Growth of e-commerce in the grocery segment is "irreversible" but kirana stores and modern trade channels would also remain relevant, Hindustan Unilever CMD Sanjiv Mehta said on Wednesday.
Mehta also said rural sales are growing faster than the urban markets and would sustain depending on the support provided by the government.
The recent farm reforms are in the right direction and would result in more technology and capital for the sector, he added.
"The growth of the e-commerce is clearly irreversible but the way I look at India, general trade, modern trade, e-commerce will co-exist and India is not a country where the general trade would disappear, let's be absolutely clear about that," said Mehta.
He was speaking at a panel discussion at 'Massmerize 2020', a conference organised by industry body FICCI.
The share of general trade, which includes small shops and kirana stores, may come down but it would be a "fatal mistake" to write its obituary, Mehta emphasised.
"No, it is not going to happen and even after 10 years, the biggest channel would be general trade," he said.
Mehta, who is also the vice president of FICCI and chairs the FICCI FMCG Committee, said Indian general trade is "unique in many ways" and the cost of distribution is on its side.
"The cost of distribution in the grocery channels is absolutely fine....During this period, we have seen the benefit of proximity. People have gravitated to the nearby grocery shops because of the sheer convenience," he pointed out.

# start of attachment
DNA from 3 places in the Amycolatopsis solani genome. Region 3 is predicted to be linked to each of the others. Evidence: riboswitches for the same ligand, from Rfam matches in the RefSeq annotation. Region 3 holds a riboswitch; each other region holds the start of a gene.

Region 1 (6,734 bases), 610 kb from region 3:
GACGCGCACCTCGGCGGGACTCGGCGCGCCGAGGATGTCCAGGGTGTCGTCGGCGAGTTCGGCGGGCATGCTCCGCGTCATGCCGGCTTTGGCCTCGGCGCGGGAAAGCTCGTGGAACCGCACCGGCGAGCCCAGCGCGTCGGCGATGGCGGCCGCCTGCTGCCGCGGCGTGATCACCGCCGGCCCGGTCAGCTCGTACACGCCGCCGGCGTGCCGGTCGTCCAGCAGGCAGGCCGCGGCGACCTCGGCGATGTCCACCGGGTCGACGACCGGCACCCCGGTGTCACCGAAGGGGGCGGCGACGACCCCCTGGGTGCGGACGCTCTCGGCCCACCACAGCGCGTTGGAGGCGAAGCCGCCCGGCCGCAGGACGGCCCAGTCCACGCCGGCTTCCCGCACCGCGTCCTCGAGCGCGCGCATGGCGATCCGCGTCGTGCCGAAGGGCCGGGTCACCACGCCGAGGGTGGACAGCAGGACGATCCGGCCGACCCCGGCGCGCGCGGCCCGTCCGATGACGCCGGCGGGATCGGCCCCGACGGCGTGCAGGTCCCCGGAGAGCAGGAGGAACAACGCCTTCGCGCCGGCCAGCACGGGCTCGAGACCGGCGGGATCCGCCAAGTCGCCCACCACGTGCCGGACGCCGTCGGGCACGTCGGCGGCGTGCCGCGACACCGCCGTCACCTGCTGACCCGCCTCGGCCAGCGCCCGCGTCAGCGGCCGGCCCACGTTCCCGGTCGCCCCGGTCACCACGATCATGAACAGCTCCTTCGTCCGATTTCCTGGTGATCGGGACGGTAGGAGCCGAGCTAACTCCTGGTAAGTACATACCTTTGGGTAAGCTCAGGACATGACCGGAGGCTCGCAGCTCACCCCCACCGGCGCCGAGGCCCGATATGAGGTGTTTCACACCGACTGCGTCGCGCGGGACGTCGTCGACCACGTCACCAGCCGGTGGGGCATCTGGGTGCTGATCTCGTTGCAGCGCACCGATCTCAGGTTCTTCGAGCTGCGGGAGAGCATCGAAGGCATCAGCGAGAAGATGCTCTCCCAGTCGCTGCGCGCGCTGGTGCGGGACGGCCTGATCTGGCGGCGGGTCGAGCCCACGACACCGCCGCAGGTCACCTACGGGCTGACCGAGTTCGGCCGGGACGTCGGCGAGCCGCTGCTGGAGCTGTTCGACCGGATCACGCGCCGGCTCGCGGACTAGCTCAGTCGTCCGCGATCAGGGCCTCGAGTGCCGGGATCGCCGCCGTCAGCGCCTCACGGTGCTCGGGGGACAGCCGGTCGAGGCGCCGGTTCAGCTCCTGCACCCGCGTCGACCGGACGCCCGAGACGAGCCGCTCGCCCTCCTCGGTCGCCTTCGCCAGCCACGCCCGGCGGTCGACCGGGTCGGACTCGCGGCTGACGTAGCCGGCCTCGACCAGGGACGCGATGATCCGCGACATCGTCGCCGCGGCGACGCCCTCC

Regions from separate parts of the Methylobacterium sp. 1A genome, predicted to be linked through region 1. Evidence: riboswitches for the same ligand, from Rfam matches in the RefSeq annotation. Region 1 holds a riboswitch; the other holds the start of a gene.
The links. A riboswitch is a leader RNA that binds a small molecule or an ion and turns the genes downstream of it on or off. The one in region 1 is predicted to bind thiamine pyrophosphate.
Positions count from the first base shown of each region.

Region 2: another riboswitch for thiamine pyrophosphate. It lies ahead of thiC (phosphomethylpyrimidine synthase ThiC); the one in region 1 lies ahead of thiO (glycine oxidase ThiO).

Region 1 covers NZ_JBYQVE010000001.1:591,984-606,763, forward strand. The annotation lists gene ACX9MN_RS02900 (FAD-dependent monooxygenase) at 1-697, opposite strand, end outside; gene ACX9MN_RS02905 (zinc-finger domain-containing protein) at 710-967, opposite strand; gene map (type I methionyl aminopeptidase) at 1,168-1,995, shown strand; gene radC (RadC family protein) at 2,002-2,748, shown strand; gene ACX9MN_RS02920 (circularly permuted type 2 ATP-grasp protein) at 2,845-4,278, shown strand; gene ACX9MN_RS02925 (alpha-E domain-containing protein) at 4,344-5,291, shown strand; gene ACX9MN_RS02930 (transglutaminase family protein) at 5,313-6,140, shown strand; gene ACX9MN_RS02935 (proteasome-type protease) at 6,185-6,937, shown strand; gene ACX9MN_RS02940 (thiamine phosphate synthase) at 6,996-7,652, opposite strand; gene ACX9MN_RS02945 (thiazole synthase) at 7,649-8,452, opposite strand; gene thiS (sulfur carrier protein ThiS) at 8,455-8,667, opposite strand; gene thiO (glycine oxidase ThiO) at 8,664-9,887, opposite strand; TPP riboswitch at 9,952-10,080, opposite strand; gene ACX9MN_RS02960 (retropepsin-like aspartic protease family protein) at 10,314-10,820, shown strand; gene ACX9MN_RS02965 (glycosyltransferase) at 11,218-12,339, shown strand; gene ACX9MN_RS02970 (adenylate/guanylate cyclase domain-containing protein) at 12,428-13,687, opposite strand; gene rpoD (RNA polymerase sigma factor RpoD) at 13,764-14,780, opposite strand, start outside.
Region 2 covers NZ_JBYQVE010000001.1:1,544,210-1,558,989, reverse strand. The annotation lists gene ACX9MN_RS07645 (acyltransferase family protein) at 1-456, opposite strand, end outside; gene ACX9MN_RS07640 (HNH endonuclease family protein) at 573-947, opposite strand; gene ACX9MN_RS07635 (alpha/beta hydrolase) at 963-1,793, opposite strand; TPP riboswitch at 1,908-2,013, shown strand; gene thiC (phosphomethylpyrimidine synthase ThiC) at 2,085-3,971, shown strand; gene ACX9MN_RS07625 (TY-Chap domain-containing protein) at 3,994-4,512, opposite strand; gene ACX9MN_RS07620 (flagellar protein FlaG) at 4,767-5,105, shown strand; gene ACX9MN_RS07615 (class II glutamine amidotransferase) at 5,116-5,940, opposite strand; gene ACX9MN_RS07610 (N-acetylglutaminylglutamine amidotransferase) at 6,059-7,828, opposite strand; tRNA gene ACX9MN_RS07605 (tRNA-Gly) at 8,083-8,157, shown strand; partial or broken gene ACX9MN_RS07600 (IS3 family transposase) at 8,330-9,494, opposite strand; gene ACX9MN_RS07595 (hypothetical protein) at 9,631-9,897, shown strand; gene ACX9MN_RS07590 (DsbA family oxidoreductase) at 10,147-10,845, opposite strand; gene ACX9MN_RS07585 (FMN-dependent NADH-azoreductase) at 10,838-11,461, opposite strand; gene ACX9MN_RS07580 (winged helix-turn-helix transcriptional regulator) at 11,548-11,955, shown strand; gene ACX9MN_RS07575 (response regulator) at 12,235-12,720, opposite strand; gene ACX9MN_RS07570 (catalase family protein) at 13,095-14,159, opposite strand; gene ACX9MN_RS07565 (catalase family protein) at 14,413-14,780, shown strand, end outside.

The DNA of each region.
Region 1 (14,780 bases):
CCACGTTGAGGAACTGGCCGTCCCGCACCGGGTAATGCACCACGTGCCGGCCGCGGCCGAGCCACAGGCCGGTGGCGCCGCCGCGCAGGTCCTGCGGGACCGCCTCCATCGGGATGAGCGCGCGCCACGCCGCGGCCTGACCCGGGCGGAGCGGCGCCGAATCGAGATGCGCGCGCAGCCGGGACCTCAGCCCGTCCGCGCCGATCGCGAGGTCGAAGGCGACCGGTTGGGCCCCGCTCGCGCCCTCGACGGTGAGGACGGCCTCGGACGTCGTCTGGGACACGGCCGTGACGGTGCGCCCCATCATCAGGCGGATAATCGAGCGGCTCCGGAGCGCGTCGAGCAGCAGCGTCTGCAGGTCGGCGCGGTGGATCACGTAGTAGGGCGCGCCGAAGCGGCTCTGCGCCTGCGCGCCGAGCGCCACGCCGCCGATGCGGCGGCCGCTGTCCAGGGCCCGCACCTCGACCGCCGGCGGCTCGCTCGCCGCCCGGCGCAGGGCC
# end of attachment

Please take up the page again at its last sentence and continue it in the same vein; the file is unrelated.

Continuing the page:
However, he added that general trade would also be digitised and connected.
Talking about modern trade, he said that after two decades, it has now firmly established itself.
He agreed with METRO Cash & Carry India Managing Director and CEO Arvind Mediratta, who earlier at the event said people go to modern trade outlets like malls and hypermarkets for the sheer experience.
"As modern trade goes to tier II and III cities, it is going to fillip in those cities and omni channel is going to be a bigger part of modern trade channels for the sheer convenience and benefits," Mehta added.
Echoing his views, Hershey India Managing Director Herjit S Bhalla, who was moderating the session, said general trade is going to stay and it is also adopting modern techniques.
"General trade is going to stay and its not going anywhere. If we actually look back at it, there is lot of e-com kind of behaviour by general trade as they are delivering on a phone call and talks to you," he said.
Even during the peak of the lockdown, it was general trade which emerged as the saviour for people due to its proximity, he added.
P&G India Sub-Continent CEO and MD Madhusudan Gopalan said the online segment's share is going to increase.
"There is going to be work to be done, both on the part of the online retailers and also on part of brands if you want to keep this trajectory growing," he added.
On rural sales, Mehta said the runway to grow in rural India is massive.
Rural markets are showing higher growth in FMCG sales than urban areas, he said, adding that the recent farm reforms would lead to higher incomes in the rural areas.